Article: Jacquie Mannhard and the Trail to Confidence

By Buzz Burrell on Fri, 11/27/2020 - 08:31pm
Not an Imposter

Jacquie Mannhard and the Trail to Confidence

As told to Courtney Holden

("A WOMAN'S PLACE IS" ... our new series! Once a month Courtney Holden profiles female FKTers who have something to say or do.)

Living in a town of professional athletes and other superhumans like Boulder, Colorado means Jacquie Mannhard has her work cut out for her setting FKTs. Here, the former college runner turned competitive (but not pro) racer talks about what it’s like to overcome imposter syndrome and why she’s passionate about getting fellow female runners out on the trail.

Let’s start at the beginning. How did you get into doing FKTs?

I had heard about FKTs many years ago when it was still sort of a rogue concept. It seemed like it was mostly for epic routes like the Appalachian Trail or the Pacific Crest Trail where there would never be a sanctioned event, but runners could still compete with each other doing FKT-style efforts. I didn’t get into it myself until this past spring when COVID hit and all of the races got cancelled. It was the perfect opportunity to dip into the FKT world. I started seeing that there were so many gaps for women, so many routes established and so few women’s times. That was one of the main things that motivated me.

You were one of the first women to set FKTs on routes like Mt. Sanitas and the Boulder Skyline Traverse. And then those FKTs were beaten. What was that like for you?

When you're setting an FKT, it’s an even more outrageous achievement than winning a race. It’s a really audacious claim. You’re essentially saying, not only am I the fastest person on this route today, I’m the fastest person on this route in history. When I set out to run these FKTs, it was with the awareness that I am definitely not the fastest lady in history, and not even the fastest lady in town, so I fully knew that my times would be beaten. But honestly, when it happened, I started to suffer imposter syndrome, and I felt reluctant to try more routes. There was this self-defeating inner voice that was telling me: “I know I’m not the fastest lady in Boulder. Who am I to think that I should set the FKT?”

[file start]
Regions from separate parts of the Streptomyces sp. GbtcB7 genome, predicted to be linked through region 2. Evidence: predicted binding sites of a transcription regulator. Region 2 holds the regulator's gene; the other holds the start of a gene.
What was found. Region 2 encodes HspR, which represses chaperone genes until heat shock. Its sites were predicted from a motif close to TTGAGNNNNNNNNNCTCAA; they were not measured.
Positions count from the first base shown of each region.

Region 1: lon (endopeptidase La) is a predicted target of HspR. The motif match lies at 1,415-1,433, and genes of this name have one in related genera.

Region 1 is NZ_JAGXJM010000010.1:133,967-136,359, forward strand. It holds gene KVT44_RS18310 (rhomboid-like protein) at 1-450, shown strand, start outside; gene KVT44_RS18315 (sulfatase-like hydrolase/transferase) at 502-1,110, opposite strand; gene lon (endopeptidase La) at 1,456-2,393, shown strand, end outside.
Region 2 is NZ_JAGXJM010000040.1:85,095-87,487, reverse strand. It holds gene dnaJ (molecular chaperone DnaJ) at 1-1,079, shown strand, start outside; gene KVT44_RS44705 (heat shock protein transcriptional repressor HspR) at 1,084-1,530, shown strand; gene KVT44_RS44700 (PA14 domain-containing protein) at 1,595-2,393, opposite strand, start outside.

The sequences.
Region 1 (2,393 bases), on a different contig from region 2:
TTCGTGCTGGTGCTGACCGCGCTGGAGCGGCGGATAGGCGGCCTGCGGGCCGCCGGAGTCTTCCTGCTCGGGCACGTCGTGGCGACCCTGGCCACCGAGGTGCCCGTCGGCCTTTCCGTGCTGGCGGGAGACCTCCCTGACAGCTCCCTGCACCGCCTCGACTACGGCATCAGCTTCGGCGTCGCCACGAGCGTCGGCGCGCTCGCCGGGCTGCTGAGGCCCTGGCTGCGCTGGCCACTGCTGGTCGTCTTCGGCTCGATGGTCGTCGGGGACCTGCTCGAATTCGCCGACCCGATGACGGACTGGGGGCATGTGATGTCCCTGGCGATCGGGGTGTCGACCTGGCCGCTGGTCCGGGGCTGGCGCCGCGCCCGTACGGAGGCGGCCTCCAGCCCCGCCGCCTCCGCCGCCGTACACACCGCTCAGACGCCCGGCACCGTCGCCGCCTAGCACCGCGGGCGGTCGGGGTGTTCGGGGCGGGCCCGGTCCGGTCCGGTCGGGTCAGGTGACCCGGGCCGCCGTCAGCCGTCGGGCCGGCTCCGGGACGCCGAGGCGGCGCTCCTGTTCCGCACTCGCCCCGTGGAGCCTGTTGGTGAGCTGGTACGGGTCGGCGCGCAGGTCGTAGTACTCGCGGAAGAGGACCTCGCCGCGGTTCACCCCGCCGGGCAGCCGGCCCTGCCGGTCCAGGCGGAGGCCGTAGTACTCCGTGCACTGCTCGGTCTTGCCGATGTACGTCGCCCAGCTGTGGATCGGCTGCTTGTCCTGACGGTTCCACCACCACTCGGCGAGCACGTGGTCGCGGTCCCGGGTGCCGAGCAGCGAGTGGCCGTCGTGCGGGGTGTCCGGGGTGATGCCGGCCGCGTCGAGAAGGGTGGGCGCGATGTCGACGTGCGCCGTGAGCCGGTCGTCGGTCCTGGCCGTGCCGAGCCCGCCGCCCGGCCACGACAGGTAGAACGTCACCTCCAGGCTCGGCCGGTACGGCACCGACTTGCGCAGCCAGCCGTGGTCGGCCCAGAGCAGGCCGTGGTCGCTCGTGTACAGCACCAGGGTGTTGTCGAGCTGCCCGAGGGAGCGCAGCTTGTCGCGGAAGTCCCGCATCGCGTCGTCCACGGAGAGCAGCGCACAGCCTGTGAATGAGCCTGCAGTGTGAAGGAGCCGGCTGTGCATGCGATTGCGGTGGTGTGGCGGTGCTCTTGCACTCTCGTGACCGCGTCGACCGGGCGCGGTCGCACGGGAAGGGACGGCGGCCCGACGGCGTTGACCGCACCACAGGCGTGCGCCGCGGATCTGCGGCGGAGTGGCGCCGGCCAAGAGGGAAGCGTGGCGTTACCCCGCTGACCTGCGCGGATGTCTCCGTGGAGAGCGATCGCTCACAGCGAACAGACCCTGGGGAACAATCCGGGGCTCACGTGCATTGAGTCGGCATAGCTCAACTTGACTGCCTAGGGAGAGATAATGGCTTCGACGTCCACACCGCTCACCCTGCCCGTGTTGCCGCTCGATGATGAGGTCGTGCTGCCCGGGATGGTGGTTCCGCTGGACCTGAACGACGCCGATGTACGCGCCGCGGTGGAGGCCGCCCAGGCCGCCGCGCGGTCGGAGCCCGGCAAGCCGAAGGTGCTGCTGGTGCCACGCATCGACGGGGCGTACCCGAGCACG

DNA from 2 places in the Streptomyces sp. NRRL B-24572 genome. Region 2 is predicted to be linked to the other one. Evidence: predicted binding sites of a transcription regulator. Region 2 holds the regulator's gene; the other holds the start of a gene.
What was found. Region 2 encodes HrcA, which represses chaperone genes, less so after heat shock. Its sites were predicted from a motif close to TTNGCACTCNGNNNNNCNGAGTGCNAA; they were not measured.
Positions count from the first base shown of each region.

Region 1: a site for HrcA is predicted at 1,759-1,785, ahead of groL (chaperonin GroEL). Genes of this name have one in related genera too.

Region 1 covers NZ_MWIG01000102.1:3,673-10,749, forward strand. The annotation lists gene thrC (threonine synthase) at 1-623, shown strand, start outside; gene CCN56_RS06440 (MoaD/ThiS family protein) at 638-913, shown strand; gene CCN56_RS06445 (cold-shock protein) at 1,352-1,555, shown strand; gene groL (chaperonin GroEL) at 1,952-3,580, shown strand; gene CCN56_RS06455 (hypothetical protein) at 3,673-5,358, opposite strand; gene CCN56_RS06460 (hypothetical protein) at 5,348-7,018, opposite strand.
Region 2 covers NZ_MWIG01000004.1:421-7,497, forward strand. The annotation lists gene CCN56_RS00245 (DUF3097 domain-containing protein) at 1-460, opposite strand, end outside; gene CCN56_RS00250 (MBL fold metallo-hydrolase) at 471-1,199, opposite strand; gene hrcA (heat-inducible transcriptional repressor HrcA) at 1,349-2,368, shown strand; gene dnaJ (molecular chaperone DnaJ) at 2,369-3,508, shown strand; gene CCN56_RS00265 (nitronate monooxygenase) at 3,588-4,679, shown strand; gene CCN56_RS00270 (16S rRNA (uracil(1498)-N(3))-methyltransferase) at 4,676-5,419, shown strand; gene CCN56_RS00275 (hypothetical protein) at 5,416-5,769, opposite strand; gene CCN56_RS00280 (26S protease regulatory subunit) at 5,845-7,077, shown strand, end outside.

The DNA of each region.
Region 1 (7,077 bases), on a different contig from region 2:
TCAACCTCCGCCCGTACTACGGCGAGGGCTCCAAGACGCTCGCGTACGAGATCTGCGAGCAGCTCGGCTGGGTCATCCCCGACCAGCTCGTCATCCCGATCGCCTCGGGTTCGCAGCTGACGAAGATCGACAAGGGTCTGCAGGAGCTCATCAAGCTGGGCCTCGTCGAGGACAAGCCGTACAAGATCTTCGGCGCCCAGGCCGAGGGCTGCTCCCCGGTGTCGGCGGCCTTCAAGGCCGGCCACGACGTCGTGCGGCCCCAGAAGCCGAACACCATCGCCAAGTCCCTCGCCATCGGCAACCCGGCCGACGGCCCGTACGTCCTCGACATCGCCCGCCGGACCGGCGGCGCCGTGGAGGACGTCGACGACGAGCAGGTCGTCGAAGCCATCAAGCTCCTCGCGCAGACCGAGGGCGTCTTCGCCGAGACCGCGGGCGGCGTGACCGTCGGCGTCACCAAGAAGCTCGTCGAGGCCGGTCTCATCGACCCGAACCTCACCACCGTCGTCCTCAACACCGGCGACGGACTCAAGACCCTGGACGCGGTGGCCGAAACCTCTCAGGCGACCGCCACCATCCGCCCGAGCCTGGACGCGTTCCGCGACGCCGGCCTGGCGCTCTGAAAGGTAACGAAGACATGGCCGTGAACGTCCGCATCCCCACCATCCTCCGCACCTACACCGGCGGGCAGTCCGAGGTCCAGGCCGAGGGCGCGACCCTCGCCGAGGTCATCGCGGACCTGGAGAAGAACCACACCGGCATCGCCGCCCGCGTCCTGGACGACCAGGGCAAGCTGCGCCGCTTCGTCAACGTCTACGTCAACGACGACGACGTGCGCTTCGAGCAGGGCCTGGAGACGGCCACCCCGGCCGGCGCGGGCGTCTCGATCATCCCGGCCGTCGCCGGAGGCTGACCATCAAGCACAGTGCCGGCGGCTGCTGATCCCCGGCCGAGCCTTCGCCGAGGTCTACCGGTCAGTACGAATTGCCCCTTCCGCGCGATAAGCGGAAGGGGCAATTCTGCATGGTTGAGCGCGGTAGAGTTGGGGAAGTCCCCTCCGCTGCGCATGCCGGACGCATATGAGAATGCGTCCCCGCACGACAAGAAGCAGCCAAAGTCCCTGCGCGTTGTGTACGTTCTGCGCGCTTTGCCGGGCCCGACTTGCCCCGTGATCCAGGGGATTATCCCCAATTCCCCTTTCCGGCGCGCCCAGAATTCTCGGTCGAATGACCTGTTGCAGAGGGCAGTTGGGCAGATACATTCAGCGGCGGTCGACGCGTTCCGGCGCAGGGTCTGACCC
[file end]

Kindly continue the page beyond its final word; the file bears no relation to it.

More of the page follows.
How have you been able to conquer those inner demons?

Around that same time, my coach, David Roche, wrote this article and it said that even top-level runners, world championship runners, suffer from imposter syndrome. And it’s even more prominent in women and minorities who historically and culturally have been taught that they need to play small. That article helped my thoughts evolve to a place of acknowledging that I’m definitely not the fastest runner in Boulder, and I’m totally ok with that. And I’m still willing to put myself out there, train hard and put up a respectable race-pace effort in the hopes that it will encourage other women to get out and run hard. I’m cool with just being a stepping stone for other women to climb the ladder.

Why are you so passionate about encouraging other women in sports?

I used to help coach a women’s triathlon team, and it was so eye-opening to me. It was amazing to see how having success in sport empowered these women in their lives. They left abusive relationships; they felt strong and powerful; they felt true self-confidence—in some cases, for the first time. Running or swimming or biking, is inherently meaningless in itself. But if it can help us show up in our lives as a happier parent, a more energized spouse, a goal-driven employee, or a joyful, confident human, then maybe it can change our lives. 

Jacquie Mannhard

Comments

Good stuff, thanks for taking this on, Courtney! And Jacquie, I like how you put it: running is inherently meaningless: but maybe it can change our lives!

Excellent!  As a fellow stepping stone, I can totally relate.  Inspiring others is a worthy goal.  Also trying to be the fastest (or first) woman to go after more challenging and interesting routes.